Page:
An Examination of Ad Attitude’s Cognitive and Affective Dimensions With Political Advertising: Television versus Print Media
Douglas R. Robideaux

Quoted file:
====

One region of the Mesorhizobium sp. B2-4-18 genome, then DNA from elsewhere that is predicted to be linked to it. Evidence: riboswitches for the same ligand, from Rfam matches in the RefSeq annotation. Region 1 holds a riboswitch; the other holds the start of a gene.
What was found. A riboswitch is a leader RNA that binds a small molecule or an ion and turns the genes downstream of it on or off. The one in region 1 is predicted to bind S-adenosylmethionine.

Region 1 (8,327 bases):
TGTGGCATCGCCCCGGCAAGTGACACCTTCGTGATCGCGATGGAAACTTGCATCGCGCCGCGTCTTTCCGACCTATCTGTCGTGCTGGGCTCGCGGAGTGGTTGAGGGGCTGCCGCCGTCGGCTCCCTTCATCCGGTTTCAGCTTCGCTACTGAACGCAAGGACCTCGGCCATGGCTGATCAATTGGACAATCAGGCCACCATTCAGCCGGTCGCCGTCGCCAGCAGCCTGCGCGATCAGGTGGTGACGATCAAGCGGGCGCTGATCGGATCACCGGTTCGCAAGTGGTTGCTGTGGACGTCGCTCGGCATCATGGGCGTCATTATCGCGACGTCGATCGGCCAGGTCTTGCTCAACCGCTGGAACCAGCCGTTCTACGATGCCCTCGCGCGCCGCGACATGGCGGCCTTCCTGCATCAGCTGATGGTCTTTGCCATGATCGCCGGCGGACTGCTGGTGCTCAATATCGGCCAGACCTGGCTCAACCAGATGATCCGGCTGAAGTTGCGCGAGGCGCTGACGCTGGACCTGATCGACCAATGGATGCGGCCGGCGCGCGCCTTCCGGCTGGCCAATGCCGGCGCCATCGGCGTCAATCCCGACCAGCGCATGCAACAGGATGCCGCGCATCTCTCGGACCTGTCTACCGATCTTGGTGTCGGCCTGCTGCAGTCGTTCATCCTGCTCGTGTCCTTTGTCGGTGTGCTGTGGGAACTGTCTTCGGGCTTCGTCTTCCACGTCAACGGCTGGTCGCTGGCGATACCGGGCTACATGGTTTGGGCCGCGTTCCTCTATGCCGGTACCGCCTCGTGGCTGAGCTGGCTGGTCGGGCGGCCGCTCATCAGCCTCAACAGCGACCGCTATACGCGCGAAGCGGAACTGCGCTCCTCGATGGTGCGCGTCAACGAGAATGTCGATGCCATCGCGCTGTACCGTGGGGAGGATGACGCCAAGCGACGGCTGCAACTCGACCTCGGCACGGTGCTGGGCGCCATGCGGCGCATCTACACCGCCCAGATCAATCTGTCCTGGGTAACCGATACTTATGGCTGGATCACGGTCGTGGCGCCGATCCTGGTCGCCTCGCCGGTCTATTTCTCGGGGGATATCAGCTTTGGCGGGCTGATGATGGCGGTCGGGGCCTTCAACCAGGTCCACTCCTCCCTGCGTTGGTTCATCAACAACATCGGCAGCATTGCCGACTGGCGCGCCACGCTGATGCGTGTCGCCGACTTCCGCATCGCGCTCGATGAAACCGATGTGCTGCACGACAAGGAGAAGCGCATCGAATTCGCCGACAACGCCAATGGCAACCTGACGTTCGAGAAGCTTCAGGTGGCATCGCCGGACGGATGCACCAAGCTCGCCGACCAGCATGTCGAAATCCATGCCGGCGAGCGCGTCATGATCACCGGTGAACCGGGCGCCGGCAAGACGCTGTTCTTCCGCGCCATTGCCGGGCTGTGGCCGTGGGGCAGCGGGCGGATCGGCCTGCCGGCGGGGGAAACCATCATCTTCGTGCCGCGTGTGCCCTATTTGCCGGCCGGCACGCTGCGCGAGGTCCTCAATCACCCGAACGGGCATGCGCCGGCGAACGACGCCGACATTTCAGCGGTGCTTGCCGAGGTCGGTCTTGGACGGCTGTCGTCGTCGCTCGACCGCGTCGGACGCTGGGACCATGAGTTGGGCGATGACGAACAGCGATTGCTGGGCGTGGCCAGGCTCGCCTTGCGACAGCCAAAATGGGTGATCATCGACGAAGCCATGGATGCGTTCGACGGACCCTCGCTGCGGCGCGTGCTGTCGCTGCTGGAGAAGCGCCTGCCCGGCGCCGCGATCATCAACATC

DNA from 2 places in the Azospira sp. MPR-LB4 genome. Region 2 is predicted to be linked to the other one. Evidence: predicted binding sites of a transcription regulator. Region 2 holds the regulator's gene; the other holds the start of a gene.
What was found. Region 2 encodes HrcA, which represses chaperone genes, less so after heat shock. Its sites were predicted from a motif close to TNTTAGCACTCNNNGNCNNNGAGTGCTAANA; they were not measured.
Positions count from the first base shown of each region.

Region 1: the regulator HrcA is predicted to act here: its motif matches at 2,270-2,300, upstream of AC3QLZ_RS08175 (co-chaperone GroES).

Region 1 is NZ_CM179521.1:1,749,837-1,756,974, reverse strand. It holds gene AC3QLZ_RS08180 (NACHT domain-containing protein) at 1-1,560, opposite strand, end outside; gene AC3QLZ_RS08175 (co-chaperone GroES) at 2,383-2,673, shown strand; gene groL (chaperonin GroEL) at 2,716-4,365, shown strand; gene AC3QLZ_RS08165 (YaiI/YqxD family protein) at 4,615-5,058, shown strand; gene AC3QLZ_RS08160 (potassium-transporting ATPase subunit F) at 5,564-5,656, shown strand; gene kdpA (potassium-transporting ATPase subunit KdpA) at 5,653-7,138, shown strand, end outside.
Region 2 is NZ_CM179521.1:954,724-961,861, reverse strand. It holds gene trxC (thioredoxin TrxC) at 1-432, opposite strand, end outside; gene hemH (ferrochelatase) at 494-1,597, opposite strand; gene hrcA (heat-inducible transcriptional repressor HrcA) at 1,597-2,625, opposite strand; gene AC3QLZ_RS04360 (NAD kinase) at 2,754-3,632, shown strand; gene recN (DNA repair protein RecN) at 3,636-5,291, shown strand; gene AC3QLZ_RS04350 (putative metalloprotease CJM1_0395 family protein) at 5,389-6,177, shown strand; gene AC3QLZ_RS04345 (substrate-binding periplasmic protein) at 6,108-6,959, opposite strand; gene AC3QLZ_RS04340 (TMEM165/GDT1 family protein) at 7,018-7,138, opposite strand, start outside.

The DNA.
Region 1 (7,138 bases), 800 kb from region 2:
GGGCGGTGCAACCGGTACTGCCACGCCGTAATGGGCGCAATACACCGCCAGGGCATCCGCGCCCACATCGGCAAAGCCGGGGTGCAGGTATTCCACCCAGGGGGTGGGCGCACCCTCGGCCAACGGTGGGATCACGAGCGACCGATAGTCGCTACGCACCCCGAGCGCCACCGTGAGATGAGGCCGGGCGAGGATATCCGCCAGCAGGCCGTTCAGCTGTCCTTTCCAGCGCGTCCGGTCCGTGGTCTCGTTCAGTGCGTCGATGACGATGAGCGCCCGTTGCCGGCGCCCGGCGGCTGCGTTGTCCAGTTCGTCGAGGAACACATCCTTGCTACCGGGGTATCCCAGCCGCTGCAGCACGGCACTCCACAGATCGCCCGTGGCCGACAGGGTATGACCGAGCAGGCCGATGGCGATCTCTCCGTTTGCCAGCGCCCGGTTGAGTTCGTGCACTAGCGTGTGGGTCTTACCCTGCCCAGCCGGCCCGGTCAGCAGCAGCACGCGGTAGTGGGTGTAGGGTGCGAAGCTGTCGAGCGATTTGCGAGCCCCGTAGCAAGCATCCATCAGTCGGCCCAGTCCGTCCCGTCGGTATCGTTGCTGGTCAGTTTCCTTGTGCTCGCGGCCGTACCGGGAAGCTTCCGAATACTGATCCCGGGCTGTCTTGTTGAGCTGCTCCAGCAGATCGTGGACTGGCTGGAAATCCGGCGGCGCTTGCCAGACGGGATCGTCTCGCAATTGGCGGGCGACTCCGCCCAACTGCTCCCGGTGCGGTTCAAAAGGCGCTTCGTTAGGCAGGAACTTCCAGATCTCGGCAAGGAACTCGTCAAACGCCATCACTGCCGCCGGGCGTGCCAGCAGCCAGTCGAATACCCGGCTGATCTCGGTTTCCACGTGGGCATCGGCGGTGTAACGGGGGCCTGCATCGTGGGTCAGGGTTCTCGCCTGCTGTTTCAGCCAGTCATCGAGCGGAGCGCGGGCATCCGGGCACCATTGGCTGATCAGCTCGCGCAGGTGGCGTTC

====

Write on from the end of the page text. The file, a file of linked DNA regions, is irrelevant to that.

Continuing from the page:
Television advertising for political campaigns now dominates all other media, both in the U.S. and internationally. However, early research in ad attitude and political advertising primarily utilized print media so this research examines whether there is a difference between the two. Using ads for U.S. presidential candidates, the cognitive and affective components of ad attitude were examined for differences between two media – television and print, and for two ad treatments – positive and negative content/tone. Results showed that the Cognitive, or credible/believable/informational, component of ad attitude was statistically significant for the negative tone ads between the print and television ad versions. The Affect, or feeling-based, component of ad attitude was not found to be statistically different between television and print ads. The implications for U.S. and international practitioners are discussed.

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